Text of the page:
An Extended LBWA Framework in Picture Fuzzy Environment Using Actual Score Measures Application in Social Enterprise Systems

An Extended LBWA Framework in Picture Fuzzy Environment Using Actual Score Measures Application in Social Enterprise Systems

Sanjib Biswas (Calcutta Business School, India), Shuvendu Majumder (Calcutta Business School, India), Dragan Pamucar (University of Defence in Belgrade, Serbia) and Suman Kumar Dawn (Calcutta Business School, India)
Copyright: © 2021 |Pages: 32
DOI: 10.4018/IJEIS.2021100103
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Level-based weight assessment (LBWA) model is a recently introduced algorithm for determining criteria weights for multi-criteria group decision making. In this paper, the authors aim to extend the basic framework of LBWA in the picture fuzzy (PF) environment using actual score (AS) measures of the picture fuzzy numbers (PFN). They apply this extended framework in addressing a real-life problem pertaining to social entrepreneurship or social entrepreneurs (SE) in the context of COVID-19. They endeavor to identify the critical challenging factors of SE in the new normal. They list the challenges as revealed through literature review and take the opinion of a group of SEs using PF linguistic scale. They then apply the proposed framework, actual score-based picture fuzzy LBWA. They notice that ability to withstand disruption risk and show resilience and fund availability and creation of a supporting business ecosystems are the major challenges that SEs face in the new normal. They carry out validity checking and sensitivity analysis, which show reasonable consistency and stability in the result.
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1. Introduction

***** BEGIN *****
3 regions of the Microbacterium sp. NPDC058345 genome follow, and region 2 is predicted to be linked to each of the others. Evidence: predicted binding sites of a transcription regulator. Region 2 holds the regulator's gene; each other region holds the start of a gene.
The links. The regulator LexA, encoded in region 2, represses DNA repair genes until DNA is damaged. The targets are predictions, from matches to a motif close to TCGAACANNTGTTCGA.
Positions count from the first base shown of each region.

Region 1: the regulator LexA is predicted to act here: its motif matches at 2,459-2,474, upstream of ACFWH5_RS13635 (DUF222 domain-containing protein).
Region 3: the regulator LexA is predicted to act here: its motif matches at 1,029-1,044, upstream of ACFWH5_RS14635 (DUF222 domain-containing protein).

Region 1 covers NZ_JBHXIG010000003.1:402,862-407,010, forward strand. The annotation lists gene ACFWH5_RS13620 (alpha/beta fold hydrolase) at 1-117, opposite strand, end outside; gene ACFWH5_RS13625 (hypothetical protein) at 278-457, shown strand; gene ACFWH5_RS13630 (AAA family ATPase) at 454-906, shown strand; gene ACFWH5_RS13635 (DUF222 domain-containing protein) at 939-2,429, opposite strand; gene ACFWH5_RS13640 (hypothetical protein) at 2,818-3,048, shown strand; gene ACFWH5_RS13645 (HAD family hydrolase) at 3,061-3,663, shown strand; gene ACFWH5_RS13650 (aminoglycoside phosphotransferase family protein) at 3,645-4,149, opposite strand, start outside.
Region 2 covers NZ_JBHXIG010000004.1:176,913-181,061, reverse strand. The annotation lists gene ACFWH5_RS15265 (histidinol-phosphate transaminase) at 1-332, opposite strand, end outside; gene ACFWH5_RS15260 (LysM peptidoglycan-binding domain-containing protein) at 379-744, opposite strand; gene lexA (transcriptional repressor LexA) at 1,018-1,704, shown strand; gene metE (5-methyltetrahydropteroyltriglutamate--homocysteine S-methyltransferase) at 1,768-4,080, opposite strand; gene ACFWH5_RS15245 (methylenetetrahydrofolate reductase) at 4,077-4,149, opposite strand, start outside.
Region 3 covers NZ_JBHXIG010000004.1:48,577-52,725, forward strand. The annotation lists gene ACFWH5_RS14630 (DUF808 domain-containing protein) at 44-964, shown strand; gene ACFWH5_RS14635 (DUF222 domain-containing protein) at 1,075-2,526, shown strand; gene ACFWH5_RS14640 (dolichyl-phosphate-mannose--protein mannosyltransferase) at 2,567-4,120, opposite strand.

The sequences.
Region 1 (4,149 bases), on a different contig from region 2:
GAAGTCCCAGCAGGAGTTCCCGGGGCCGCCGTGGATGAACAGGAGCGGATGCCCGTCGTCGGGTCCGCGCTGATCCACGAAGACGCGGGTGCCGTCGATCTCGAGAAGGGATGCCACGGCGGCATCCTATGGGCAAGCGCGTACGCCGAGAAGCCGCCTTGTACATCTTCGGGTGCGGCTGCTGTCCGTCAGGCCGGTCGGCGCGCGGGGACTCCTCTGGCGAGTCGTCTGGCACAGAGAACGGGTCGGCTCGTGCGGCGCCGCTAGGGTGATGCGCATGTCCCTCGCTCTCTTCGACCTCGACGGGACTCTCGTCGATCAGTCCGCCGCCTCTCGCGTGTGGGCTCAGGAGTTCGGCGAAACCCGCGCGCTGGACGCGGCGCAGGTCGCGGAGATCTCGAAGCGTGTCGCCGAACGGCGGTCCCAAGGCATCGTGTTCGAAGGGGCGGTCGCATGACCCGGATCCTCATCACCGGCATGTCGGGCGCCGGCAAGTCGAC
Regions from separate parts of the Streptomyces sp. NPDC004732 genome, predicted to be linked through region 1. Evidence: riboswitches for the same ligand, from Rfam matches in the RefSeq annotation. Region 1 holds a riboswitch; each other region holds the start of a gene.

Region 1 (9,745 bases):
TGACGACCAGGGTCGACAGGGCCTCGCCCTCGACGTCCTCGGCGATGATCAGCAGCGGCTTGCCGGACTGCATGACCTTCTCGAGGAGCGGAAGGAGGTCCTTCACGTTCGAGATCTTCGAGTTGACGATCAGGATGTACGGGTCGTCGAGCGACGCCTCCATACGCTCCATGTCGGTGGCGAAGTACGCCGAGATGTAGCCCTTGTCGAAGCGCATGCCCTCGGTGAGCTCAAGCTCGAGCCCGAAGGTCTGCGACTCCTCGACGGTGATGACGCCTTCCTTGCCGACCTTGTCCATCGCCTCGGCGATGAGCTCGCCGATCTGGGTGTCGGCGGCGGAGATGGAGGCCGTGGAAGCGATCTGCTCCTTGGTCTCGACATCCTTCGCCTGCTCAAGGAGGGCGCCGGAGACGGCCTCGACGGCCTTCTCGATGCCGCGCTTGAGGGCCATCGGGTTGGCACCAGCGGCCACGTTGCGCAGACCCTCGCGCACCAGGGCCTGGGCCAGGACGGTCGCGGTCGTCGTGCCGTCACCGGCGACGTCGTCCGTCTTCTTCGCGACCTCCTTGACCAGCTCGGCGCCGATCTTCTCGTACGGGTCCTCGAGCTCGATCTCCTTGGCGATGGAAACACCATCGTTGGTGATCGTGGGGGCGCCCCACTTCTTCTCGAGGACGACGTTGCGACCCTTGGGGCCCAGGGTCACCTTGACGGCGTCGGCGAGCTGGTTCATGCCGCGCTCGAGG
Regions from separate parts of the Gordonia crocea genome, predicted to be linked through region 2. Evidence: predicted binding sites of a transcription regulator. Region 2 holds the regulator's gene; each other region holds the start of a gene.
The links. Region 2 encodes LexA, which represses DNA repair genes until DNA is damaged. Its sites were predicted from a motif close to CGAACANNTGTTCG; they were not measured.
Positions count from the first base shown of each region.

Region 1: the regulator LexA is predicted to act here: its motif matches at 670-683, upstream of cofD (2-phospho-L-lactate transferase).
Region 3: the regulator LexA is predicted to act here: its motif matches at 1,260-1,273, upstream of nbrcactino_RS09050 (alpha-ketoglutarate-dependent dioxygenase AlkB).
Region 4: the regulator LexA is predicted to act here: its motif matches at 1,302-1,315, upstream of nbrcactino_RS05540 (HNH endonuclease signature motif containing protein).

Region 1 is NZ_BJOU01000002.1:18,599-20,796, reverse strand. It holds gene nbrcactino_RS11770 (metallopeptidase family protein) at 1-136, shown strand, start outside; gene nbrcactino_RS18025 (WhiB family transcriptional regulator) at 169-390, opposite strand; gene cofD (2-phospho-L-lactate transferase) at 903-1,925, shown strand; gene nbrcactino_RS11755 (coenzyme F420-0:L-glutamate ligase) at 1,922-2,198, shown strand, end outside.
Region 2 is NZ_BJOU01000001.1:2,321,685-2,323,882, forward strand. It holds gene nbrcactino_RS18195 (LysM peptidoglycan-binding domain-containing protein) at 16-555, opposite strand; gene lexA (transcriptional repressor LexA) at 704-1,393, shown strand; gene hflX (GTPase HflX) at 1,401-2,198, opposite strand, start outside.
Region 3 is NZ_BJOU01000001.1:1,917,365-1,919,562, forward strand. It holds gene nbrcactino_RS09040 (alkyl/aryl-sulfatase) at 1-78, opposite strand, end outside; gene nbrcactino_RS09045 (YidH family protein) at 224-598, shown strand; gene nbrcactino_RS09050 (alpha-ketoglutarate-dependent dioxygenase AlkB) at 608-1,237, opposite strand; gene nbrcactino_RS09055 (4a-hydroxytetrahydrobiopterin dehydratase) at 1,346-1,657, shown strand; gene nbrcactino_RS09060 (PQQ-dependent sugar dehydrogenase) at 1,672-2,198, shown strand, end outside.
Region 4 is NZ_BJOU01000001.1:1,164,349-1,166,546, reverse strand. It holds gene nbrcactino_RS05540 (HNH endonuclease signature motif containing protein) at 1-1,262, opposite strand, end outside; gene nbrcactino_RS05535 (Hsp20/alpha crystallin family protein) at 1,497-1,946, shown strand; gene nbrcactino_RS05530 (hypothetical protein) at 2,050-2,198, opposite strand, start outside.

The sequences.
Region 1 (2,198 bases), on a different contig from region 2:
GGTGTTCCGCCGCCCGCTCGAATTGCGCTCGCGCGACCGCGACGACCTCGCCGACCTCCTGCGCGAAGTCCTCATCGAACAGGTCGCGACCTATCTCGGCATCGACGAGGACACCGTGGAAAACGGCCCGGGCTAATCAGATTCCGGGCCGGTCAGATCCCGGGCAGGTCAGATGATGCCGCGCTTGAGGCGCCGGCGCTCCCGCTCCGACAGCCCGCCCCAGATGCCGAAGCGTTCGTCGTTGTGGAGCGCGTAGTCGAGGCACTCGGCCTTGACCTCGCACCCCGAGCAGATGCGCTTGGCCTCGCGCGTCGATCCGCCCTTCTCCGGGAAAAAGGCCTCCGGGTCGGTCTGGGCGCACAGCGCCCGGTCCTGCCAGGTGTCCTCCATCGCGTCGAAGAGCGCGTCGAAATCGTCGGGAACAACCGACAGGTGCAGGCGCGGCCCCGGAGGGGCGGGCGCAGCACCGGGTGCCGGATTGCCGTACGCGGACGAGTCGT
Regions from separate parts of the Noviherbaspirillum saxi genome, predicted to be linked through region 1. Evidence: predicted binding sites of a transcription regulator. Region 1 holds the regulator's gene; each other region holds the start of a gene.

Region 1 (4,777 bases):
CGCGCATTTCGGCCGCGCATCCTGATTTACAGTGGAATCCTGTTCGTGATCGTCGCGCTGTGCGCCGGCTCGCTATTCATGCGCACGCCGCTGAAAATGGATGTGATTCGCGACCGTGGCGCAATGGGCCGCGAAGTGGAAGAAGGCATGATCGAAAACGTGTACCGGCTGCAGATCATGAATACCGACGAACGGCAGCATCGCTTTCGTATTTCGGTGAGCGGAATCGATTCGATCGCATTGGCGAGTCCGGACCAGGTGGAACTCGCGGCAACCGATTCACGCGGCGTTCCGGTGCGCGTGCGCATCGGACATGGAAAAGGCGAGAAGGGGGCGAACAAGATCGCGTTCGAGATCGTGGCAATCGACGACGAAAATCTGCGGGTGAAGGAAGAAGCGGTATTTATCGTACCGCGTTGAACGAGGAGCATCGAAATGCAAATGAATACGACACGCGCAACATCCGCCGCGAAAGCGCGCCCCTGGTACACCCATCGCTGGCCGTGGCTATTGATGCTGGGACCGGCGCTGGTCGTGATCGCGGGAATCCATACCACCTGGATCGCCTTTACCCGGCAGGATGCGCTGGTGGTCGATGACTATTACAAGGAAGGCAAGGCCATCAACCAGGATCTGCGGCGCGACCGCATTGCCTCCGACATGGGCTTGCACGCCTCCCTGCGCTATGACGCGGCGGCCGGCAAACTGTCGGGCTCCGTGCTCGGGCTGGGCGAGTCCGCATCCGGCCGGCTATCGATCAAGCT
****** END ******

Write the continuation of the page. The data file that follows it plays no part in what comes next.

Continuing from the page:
The society acts as a backbone to the growth and reform of any nation and human capital development. Organizations also get benefitted from societal developments. Thus, organizations and policymakers worldwide have been increasingly emphasizing addressing the issues like wage rationalization, poverty prevention, health and hygiene, a shelter for all, education to all, food, and nutrition towards society's development (Doherty et al., 2014). The concept of social entrepreneurship (SE) first came into existence in the 1960s and 1970s, and subsequently, Bill Drayton of Ashoka (a leading global association of social entrepreneurs) first used the term SE publicly. Since then, SE has been a growing field of research and practice (Gupta et al., 2020; Kannampuzha & Hockerts, 2019; Rey-Martí et al., 2016). Various researchers and academicians have defined SE in different ways, which have contributed significantly to the stated field's evolution. In this context, it is essential to establish the interrelatedness of SE with social enterprises. Peredo & McLean (2006) have viewed social enterprises as a connected flow of activities grounded on SE. Considering this similarity, in this paper, we use the terms social enterprise and social entrepreneurship interchangeably, denoted by SE.

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